Market professionals refer to these fluctuations as ‘implied volatility’. This is because the VIX tracks the options market – a market where traders make bets about the future performance of market indices such as the S&P 500.
For people watching the VIX, the belief is that the S&P 500 acts as a proxy for wider stock market activity.
When the VIX moves higher, this reflects the fact that professional investors are responding to more price volatility in both the S&P 500, in particular, and markets more generally. 
If the VIX slips lower, investors are essentially betting there will be smaller price movements within the S&P 500, which implies calmer trading conditions and less uncertainty.
It does this by tracking the trades that are made in so-called S&P 500 options. Options are a complex type of contract-based investment used by institutional investors, such as pension funds, as insurance to protect their portfolios. 
This means they can enjoy positive returns regardless of whether the market eventually goes up or down. The VIX follows these trades to gauge market volatility.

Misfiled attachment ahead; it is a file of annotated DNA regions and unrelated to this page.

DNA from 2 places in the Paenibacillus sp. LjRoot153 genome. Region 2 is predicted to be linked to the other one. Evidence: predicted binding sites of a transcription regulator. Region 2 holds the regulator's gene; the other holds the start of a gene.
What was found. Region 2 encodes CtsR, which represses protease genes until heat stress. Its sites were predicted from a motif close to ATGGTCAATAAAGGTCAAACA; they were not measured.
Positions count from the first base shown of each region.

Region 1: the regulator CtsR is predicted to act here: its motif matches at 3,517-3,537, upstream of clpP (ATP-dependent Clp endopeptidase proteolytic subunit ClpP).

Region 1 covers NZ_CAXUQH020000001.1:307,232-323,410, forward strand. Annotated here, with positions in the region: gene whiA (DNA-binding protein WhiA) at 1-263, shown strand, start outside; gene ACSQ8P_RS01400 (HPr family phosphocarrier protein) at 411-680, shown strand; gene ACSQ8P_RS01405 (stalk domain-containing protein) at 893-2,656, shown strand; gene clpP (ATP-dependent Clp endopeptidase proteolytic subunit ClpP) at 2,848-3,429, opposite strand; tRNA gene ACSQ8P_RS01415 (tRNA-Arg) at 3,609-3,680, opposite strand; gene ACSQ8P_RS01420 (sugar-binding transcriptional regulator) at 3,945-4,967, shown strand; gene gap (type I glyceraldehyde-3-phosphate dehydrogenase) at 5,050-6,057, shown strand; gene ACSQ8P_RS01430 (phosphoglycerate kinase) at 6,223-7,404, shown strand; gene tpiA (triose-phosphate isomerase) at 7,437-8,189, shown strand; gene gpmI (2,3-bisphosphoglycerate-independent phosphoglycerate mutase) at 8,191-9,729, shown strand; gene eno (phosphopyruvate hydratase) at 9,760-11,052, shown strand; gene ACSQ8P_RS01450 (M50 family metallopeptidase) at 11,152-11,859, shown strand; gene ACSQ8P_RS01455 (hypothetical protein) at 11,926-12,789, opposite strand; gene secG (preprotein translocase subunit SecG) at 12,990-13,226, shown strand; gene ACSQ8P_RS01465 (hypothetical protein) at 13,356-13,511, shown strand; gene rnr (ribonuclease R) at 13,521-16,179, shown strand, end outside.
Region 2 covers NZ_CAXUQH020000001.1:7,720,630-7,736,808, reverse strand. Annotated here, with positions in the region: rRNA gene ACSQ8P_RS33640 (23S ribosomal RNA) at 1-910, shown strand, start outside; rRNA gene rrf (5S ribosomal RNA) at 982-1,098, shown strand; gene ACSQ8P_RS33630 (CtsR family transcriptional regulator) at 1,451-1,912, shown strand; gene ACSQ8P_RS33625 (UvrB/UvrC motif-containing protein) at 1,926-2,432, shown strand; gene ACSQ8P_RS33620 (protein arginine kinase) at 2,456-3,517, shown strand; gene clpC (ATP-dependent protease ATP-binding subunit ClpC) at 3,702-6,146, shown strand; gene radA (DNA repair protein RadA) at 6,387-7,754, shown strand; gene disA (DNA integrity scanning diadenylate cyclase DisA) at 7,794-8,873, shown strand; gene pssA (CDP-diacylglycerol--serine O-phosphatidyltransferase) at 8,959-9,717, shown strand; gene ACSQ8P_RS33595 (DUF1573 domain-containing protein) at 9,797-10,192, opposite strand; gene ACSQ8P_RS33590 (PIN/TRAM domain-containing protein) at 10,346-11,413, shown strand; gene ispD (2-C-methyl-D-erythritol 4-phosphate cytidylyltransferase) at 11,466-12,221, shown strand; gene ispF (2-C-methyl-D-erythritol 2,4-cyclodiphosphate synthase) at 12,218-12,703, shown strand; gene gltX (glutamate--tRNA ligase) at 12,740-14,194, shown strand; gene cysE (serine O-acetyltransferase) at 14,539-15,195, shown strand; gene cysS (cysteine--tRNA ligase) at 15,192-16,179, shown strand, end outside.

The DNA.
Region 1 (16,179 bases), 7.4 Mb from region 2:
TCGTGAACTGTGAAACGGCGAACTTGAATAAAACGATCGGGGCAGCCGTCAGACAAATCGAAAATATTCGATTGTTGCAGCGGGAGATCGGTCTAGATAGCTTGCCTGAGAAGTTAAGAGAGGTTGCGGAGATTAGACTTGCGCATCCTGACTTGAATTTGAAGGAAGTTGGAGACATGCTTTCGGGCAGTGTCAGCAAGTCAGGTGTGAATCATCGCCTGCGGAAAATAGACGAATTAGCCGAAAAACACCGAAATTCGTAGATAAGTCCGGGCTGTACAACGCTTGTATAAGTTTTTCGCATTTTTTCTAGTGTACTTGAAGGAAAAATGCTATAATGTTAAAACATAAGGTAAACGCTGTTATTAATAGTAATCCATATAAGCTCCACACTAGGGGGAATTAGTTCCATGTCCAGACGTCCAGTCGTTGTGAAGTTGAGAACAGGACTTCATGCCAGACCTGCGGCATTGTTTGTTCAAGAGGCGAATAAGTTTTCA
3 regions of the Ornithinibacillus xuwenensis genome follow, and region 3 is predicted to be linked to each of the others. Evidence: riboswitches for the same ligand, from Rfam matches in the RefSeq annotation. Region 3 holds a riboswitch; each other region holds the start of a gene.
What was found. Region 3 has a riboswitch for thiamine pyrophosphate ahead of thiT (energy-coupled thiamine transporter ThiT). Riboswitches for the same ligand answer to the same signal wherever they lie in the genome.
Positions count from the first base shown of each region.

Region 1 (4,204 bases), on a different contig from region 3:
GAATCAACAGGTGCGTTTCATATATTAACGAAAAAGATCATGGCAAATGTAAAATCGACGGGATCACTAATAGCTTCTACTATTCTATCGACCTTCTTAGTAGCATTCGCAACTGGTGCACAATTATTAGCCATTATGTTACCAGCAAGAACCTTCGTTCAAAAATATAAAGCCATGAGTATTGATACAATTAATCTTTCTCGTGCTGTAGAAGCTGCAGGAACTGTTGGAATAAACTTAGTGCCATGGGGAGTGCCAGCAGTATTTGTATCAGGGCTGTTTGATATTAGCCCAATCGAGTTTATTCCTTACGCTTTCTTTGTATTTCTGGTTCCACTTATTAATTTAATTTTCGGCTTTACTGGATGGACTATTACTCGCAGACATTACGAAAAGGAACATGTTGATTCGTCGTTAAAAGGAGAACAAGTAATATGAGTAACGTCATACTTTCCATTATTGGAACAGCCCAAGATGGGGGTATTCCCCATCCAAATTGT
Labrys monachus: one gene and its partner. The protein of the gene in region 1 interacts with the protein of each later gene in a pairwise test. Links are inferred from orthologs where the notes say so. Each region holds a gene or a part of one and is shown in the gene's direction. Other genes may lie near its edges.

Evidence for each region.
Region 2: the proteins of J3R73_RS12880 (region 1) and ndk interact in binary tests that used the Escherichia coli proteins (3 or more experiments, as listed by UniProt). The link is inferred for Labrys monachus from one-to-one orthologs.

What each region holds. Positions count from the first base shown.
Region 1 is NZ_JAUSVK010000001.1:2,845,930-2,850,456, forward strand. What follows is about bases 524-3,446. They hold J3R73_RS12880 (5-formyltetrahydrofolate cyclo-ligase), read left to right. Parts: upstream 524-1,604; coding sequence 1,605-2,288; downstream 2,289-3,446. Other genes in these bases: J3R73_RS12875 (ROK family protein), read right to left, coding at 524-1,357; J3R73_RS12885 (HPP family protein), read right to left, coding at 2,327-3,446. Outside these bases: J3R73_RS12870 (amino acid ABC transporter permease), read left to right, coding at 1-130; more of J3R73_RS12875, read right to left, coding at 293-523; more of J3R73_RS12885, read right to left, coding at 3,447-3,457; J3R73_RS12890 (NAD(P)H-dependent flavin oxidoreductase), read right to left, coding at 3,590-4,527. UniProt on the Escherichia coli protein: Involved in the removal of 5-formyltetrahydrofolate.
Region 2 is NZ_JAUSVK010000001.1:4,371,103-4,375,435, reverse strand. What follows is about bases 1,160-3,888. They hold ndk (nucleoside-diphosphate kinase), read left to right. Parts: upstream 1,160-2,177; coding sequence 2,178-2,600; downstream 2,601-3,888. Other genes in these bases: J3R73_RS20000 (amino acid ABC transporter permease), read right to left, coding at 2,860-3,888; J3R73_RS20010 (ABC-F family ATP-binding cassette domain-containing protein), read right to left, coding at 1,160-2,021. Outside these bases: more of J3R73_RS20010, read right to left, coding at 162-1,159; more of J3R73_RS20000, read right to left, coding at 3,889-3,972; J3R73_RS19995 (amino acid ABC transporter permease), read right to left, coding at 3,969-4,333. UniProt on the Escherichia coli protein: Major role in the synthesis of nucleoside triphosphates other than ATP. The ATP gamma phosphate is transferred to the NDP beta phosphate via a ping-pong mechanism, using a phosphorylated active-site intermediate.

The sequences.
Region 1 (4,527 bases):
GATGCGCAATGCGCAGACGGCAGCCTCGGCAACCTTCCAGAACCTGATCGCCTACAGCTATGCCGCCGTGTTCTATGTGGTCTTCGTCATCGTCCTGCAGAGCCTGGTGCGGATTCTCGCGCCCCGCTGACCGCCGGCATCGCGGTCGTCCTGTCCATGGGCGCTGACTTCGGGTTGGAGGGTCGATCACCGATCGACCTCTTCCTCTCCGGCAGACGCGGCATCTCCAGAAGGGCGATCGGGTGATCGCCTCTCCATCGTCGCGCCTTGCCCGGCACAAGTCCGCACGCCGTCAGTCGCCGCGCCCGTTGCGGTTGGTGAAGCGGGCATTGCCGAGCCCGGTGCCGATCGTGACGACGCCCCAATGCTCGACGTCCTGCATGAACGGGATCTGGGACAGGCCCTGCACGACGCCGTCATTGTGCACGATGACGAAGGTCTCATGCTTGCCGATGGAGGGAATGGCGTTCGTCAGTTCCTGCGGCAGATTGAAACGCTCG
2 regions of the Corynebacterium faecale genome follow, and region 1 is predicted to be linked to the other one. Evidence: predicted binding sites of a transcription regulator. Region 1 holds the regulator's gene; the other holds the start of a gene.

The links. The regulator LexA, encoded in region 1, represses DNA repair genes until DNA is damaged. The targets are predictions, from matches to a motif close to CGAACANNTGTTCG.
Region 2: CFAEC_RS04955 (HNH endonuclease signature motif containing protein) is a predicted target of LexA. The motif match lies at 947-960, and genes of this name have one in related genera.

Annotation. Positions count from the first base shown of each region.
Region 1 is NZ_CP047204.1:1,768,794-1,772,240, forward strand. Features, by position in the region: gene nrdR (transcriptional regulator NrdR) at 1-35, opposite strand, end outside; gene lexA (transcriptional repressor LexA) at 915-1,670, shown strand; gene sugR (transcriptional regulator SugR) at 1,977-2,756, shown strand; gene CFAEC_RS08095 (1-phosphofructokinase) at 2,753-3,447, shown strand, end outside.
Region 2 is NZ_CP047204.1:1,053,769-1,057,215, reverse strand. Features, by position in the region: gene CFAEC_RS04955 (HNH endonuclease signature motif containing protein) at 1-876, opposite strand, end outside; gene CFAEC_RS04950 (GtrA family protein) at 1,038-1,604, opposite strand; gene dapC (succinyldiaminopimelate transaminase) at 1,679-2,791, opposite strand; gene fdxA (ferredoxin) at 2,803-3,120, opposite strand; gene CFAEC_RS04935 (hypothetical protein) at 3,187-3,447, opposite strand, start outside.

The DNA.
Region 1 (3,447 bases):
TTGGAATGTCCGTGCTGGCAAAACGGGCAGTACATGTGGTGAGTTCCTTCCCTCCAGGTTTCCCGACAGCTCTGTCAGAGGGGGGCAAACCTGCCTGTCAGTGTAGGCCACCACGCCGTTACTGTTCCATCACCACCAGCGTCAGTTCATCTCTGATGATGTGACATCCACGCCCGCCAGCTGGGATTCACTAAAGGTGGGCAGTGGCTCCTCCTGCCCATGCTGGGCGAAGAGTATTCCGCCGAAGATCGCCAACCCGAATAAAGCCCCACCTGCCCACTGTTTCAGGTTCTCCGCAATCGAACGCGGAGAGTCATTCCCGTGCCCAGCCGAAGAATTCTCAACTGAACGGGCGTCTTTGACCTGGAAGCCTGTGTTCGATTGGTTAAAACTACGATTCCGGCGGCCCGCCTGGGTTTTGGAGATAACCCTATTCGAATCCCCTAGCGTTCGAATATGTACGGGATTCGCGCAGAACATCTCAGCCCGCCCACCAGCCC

Generally speaking, if the VIX index stands at a score of 12 or lower, the market is regarded as being in a period of low volatility. A score of 20 reflects abnormally high volatility. Once the VIX exceeds 30, that’s viewed as an indication that the markets are very unsettled.
The VIX currently stands at 30 (7 October 2022), a fair bit lower than 36, which it reached at the start of the war in Ukraine.
To put the numbers into context, October’s current level is nowhere near the spike of 82 that the VIX registered at the start of the Covid-19 pandemic, when global stock markets crashed.
Nor is it close to the average level of 57 that it continued to maintain through March and April 2020 as the worst effects of the pandemic started to play out and markets took fright.
That said, the VIX’s historical average tends to be around the 20 level. Sustained periods above 30 suggest turbulent times, a scenario that investors currently will be all too familiar with.